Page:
Moving nearly 62 million units, their next console became a global pop culture phenomenon responsible for saving the gaming industry as a whole. The system had groundbreaking titles such as Super Mario Bros and The Legend of Zelda in additionto third-party titles such as Castlevania and Final Fantasy that would define a generation.
6/12 The Nintendo 3DS was a respectable follow-up to Nintendo’s biggest success ever
75.9 million units sold
The Nintendo 3DS had great expectations to live up to. The original Nintendo DS was the most successful system Nintendo had ever released. When it launched in 2011, Nintendo hoped the 3D gimmick would bring people to their new console to try it out. Unfortunately, the console’s $249 price tag plus a weak selection of games left people cold.
Within six months, Nintendo dropped the price of the console by $80, and fans rushed to check out the system. As the Wii U faltered, Nintendo threw even more support behind the 3DS, as it was their primary money maker in that era. Although it only sold half of what the Nintendo DS sold, nearly 76 million units is nothing to laugh at.
5/12 The Game Boy Advance brought the Game Boy into the present
81.5 million units sold
Thanks to several revisions, the original Game Boy remained on the market for over a decade. When the Game Boy Advance launched, it felt like it was necessary. At a launch price of just $99, it was perfect to invite both young and old gamers in to check the system out. As usual with Nintendo, gamers would quickly find a number of fantastic games for the console.
Everyone was rushing to make games for the Game Boy Advance, wanting to cash in on what felt like an untapped market. That brought the series’ sales to around 81.5 million in just under a decade – a huge success for a small powerhouse.
4/12 The Nintendo Wii was a huge accidental success
101.6 million units sold
The Nintendo Wii represented a change in how Nintendo approached consoles. After having a more powerful console than Sony during the sixth generation, the company chose not to try power at all in the next one. While Sony and Microsoft made overly expensive HD consoles, the Wii went for casual appeal. At $249, the Wii was cheaper than the Xbox 360 and PlayStation 3 by quite a bit.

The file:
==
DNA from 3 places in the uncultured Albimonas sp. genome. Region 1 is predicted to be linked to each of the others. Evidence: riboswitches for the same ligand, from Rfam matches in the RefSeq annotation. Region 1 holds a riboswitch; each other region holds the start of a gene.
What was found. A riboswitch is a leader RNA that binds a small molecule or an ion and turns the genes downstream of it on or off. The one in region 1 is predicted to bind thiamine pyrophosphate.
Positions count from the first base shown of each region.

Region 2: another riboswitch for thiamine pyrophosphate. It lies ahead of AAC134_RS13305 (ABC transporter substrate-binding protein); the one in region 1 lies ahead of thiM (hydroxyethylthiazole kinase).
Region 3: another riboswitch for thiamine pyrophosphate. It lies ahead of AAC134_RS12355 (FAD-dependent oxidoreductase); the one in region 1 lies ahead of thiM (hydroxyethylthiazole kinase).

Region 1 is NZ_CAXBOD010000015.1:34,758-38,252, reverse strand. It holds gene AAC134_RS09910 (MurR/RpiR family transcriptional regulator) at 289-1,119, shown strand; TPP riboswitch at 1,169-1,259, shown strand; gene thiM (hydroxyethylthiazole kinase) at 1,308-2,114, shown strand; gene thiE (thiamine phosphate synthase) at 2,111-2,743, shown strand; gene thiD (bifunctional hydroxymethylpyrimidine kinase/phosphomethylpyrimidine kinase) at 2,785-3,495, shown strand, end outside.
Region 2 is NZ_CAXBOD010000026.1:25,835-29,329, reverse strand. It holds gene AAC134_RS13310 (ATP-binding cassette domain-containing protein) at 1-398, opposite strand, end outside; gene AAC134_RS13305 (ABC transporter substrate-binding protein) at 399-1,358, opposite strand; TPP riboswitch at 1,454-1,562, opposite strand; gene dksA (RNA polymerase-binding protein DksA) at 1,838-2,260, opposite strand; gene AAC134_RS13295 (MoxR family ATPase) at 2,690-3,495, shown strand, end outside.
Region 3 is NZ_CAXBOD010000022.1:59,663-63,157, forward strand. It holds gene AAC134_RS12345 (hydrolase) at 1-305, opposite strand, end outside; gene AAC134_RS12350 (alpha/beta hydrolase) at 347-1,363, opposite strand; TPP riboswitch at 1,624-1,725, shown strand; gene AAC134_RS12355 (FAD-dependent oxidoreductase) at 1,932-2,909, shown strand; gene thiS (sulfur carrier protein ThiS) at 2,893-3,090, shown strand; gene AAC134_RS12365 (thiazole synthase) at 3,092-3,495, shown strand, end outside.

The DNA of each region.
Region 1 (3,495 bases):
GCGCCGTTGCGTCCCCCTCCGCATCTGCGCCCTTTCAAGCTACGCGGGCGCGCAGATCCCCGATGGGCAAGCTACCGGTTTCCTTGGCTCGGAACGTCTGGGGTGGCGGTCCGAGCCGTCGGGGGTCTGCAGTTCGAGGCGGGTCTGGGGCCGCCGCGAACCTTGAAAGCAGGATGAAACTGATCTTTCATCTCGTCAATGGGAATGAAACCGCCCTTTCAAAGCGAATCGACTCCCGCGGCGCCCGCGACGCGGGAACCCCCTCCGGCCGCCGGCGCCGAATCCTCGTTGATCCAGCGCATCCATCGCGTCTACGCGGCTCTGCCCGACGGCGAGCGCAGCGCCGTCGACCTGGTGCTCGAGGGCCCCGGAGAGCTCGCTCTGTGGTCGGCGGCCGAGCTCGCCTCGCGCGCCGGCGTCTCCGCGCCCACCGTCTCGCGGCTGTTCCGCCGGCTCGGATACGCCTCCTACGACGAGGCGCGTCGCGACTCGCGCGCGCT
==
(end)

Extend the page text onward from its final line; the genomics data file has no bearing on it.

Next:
The Wii’s price point plus the innovative motion controls and the Wiimote that looked like people’s remotes opened Nintendo up to a whole new fan base. This new casual fanbase got to experience gaming for the first time, leading Nintendo to a new era of success and having its first home console sell over 100 million units.
3/12 The Nintendo Switch combined Nintendo’s home and portable consoles
111 million units sold
Nintendo was in a bad position after the failure of the Wii U despite the Wii U having some of the best first party games ever released. Although it had only been a few years, Nintendo decided to launch its next system in March 2017. This new console, the Nintendo Switch, acted as a dual system that was both a handheld and a home console.
With The Legend of Zelda: Breath of the Wild As a launch day game, the Switch sold out immediately. In 2021, the Switch even outsold the PlayStation 5 and Xbox series, both because it was more accessible and because it had such an amazing lineup of games. It’s no surprise that this system is still moving units, even after selling 111 million so far.
2/12 The Game Boy lasted an entire decade
118.7 million units
Nintendo launched a portable version of their NES console in 1989, and it was the best decision they could have made. Although the system could not be compared to other handheld consoles that were released a few years later, the Game Boy dominated and outlasted them all. It was a cheaper system with a much longer battery life, which made a difference to children and parents.
While the Game Boy lacked the ability to display color, fans still bought it in droves, carrying it to over 118 million units sold. Nintendo’s success with this system led them to create newer versions such as the Game Boy Pocket and Game Boy Color, which led to the console lasting an astonishing fourteen years before being discontinued.
1/12 The Nintendo DS is the most successful handheld of all time
154 million units sold
The Nintendo DS is the second best-selling console of all time, with only the great PlayStation 2 edging it out. Everything seemed to work for the Nintendo DS. It was reasonably priced, fans liked the touchscreen pen, and the games were top-notch. The biggest flaw was a less than impressive launch, but Nintendo overcame that by making Game Boy Advance games backwards compatible.
If that wasn’t enough, Nintendo had everything from remakes of classic games like Mario 64 to major JRPGs available on their console. Unfortunately, part of the reason for the console’s success was how easy it was to hack and run homebrew apps and games on it. But with 154 million consoles sold, Nintendo still made far more money on the console than they lost.
NEXT: 10 Super Mario Easter Eggs That Must Be In The Movie